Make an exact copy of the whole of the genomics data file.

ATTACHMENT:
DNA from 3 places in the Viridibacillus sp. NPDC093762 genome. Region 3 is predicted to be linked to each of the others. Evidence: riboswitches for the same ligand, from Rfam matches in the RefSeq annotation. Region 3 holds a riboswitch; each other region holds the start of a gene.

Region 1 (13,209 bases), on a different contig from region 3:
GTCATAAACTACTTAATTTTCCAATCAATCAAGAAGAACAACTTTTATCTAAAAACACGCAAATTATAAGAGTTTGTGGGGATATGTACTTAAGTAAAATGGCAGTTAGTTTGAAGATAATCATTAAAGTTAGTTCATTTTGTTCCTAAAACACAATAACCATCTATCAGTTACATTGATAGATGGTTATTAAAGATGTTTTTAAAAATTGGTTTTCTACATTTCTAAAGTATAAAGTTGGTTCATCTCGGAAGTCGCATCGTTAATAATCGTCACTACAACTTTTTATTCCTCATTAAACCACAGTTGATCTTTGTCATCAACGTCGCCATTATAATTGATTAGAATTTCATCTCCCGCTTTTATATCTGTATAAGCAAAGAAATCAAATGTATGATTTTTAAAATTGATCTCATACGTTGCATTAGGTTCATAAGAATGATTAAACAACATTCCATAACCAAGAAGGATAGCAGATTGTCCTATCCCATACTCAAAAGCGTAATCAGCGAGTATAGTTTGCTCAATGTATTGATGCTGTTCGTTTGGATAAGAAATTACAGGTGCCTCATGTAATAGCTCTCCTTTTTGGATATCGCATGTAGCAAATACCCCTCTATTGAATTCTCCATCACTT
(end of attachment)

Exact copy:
DNA from 3 places in the Viridibacillus sp. NPDC093762 genome. Region 3 is predicted to be linked to each of the others. Evidence: riboswitches for the same ligand, from Rfam matches in the RefSeq annotation. Region 3 holds a riboswitch; each other region holds the start of a gene.

Region 1 (13,209 bases), on a different contig from region 3:
GTCATAAACTACTTAATTTTCCAATCAATCAAGAAGAACAACTTTTATCTAAAAACACGCAAATTATAAGAGTTTGTGGGGATATGTACTTAAGTAAAATGGCAGTTAGTTTGAAGATAATCATTAAAGTTAGTTCATTTTGTTCCTAAAACACAATAACCATCTATCAGTTACATTGATAGATGGTTATTAAAGATGTTTTTAAAAATTGGTTTTCTACATTTCTAAAGTATAAAGTTGGTTCATCTCGGAAGTCGCATCGTTAATAATCGTCACTACAACTTTTTATTCCTCATTAAACCACAGTTGATCTTTGTCATCAACGTCGCCATTATAATTGATTAGAATTTCATCTCCCGCTTTTATATCTGTATAAGCAAAGAAATCAAATGTATGATTTTTAAAATTGATCTCATACGTTGCATTAGGTTCATAAGAATGATTAAACAACATTCCATAACCAAGAAGGATAGCAGATTGTCCTATCCCATACTCAAAAGCGTAATCAGCGAGTATAGTTTGCTCAATGTATTGATGCTGTTCGTTTGGATAAGAAATTACAGGTGCCTCATGTAATAGCTCTCCTTTTTGGATATCGCATGTAGCAAATACCCCTCTATTGAATTCTCCATCACTT